For the past two years, Matt Eatherton of the Via Department of Civil and Environmental Engineering has used a National Science Foundation grant to develop a structural building component called a self-centering beam which could protect lives, reduce or eliminate structural repair costs, and reduce business downtime due to earthquakes.
Sterling Nesbitt, an assistant professor of geological sciences, has been responsible for naming more than half a dozen reptiles (including dinosaurs) in his young career. His latest addition to the paleontological vernacular is Nundasuchus, a 9-foot-long carnivorous reptile with steak knifelike teeth and bony plates on the back.
The Virginia Tech Center for Design Research's modular kitchen, part of a larger research project to build a complete FutureHAUS, will debut Jan. 20-22 at the Kitchen & Bath Industry Show in Las Vegas.
Scientists have designed a two-minute brain-imaging test that may be able to aid in the diagnosis of children with autism spectrum disorder.
Linsey Marr, a professor of civil and environmental engineering, is part of the National Science Foundation's Center for the Environmental Implications of Nanotechnology and her research group has characterized airborne nanoparticles at every point of their life cycle.
A study by Virginia Tech Transportation Institute researchers published in the New England Journal of Medicine has vaulted to the Top 15 most-read of more than 10,000 studies published by the prestigious, 200-year-old journal.
The Spanish flu epidemic of 1918 will be the topic of a three-week summer seminar for teachers, led by Virginia Tech Professor Tom Ewing with funding from the National Endowment for the Humanities.
Robert Parker won the 2014 Doak Award with Chris Cooley, an assistant professor at Southern Illinois University and a former doctoral student of Parker’s, for a 2013 paper that focuses on unforeseen vibrations in high-speed planetary gears.
The program, which targets many countries expected to be heavily affected by climate change, works with farmers by teaching and spreading sustainable pest-management practices.
Stefan Duma, who holds the Harry C. Wyatt Professorship and is world renowned for his research in injury biomechanics, will lead the Department of Biomedical Engineering and Mechanics.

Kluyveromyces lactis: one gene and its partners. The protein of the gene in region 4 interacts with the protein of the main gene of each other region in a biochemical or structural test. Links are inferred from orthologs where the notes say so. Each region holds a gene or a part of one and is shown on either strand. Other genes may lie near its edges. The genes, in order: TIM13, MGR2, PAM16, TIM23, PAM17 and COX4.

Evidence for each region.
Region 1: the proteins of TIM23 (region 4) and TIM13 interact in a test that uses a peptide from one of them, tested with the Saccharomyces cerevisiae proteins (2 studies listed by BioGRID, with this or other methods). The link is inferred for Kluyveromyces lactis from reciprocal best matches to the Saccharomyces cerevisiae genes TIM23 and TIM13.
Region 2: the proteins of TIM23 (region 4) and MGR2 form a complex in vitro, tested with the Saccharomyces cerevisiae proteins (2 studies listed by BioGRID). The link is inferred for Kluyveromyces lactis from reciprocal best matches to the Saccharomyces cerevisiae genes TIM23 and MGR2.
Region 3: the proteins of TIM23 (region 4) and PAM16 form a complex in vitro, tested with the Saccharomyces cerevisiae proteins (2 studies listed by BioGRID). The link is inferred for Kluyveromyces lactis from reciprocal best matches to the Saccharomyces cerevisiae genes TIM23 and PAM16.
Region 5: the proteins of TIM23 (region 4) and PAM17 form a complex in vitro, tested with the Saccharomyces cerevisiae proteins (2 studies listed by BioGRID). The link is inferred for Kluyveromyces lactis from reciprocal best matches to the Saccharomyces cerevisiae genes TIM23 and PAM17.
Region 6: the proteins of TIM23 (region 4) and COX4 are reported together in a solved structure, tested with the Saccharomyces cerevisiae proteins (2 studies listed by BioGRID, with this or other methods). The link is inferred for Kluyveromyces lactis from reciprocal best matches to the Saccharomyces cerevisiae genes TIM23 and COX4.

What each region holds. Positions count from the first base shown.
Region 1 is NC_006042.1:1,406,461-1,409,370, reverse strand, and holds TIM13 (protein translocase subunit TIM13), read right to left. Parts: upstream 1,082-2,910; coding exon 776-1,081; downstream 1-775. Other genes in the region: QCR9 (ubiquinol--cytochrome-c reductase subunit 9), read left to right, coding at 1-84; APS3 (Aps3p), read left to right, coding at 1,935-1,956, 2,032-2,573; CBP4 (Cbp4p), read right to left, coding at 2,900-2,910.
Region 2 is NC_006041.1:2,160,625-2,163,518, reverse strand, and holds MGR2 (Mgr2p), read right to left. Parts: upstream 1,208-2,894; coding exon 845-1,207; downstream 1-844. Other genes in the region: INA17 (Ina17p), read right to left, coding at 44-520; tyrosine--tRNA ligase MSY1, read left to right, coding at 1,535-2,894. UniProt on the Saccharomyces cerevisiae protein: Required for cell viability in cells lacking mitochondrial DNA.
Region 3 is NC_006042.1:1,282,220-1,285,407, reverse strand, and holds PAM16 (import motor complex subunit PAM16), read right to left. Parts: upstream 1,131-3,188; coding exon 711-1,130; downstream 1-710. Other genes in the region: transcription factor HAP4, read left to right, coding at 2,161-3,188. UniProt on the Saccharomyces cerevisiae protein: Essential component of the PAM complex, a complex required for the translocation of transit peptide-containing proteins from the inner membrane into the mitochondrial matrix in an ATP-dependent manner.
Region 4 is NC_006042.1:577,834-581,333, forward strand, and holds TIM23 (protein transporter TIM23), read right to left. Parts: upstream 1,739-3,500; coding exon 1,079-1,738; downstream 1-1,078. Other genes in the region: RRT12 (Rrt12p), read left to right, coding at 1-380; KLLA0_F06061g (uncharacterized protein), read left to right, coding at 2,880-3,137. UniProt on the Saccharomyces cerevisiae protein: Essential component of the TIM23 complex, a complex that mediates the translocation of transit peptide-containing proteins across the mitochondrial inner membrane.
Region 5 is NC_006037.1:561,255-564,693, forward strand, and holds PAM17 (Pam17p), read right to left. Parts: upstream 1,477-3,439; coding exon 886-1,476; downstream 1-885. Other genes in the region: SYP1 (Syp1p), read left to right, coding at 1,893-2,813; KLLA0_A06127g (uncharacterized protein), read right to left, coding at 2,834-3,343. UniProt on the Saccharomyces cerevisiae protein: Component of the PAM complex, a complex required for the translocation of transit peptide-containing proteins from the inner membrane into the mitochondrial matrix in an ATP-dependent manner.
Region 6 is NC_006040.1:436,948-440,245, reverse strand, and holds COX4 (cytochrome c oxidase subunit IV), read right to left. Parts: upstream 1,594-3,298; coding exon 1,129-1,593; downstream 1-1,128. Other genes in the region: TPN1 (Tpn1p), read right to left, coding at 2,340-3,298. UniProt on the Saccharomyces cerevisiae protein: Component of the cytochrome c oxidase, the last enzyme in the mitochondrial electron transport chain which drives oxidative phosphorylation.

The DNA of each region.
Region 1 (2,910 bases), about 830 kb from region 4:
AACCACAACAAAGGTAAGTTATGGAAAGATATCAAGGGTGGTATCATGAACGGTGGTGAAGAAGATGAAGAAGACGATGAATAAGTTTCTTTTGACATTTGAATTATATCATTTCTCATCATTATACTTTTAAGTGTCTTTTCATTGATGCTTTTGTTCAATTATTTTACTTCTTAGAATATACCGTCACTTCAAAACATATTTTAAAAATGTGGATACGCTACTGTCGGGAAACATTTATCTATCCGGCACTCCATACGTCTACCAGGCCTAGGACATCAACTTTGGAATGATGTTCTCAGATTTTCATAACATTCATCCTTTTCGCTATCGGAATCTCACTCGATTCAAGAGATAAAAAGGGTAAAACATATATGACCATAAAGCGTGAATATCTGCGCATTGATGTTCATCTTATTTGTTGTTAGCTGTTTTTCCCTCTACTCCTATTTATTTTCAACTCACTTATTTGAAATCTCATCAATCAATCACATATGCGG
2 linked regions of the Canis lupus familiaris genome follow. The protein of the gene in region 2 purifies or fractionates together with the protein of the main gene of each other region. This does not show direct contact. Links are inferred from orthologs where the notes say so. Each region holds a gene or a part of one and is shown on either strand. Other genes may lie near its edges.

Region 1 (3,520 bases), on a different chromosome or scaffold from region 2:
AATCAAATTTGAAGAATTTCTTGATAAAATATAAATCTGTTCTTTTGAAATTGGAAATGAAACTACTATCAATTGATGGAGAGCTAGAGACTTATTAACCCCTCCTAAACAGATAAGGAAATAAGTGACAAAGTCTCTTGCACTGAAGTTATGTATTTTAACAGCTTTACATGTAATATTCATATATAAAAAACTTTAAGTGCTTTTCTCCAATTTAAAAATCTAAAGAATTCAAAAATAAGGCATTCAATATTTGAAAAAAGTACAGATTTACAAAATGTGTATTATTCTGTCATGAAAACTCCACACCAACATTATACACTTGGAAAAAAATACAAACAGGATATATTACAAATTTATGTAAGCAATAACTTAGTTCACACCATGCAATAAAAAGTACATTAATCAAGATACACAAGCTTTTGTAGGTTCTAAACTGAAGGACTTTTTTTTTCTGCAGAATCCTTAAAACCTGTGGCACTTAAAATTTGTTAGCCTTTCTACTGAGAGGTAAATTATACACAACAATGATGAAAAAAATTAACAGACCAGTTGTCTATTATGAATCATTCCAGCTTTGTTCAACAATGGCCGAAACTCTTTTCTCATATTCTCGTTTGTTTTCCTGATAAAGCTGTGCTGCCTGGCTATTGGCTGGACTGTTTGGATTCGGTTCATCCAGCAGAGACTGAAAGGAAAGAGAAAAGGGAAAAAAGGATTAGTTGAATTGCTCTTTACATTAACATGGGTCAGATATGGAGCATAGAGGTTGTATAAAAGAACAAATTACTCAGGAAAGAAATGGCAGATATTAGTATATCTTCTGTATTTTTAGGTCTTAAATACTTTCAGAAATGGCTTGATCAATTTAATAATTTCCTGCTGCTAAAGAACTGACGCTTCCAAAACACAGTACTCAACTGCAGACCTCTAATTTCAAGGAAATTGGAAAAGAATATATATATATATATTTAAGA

A study co-authored by Anju Seth found that pay packages that are heavier on cash and lighter on stock appear to motivate top corporate managers to pursue risky but potentially very profitable international diversification strategies but have less influence in the pursuit of high-risk, high-return domestic diversification strategies.
One year ago tomorrow, the smell of licorice alerted Elk River, West Virginia, residents to a chemical spill. Melanie Kiechle, a Virginia Tech assistant professor of history, explores perceptions of odor and how they have changed over time.
A delegation from Austral University of Chile will visit Virginia Tech to discuss plans for joint research projects studying earthquake resilience, sustainable energy, and antibiotic resistance.
A vacuum-steam treatment developed by researchers in the Department of Sustainable Biomaterials that is effective at destroying invasive snails on pallets of imported tile may be used in other applications.
The conference will bring together pavement design and management engineers, consultants, and companies to define “next-generation” methods in road construction as well as road maintenance and upkeep. It will address topics related to sustainability, accountability, and improved pavement performance.
Virginia Tech Carilion Research Institute scientists were awarded a grant from the Commonwealth Research Commercialization Fund, part of the Center for Innovative Technology, to engineer a viral therapy for a difficult-to-treat brain cancer.
A team of scientists has sequenced whole genomes -- determined the DNA sequence of all the genes -- from 544 unrelated trees of the same species.
By modeling tumor blood vessels, Brittany Balhouse is able to see how the cells in the tissue react to different mechanical stimuli or cancer therapies.
Dr. X.J. Meng, University Distinguished Professor of Molecular Virology, is a virologist at the Virginia-Maryland College of Veterinary Medicine and studies emerging and reemerging viral diseases that impact veterinary and human public health.
Chang-Tien Lu, an associate professor of computer science, has been awarded a $300,000 contract to develop a tool to sift through huge volumes of news, tweets, images, and other data to quickly uncover links between people and events.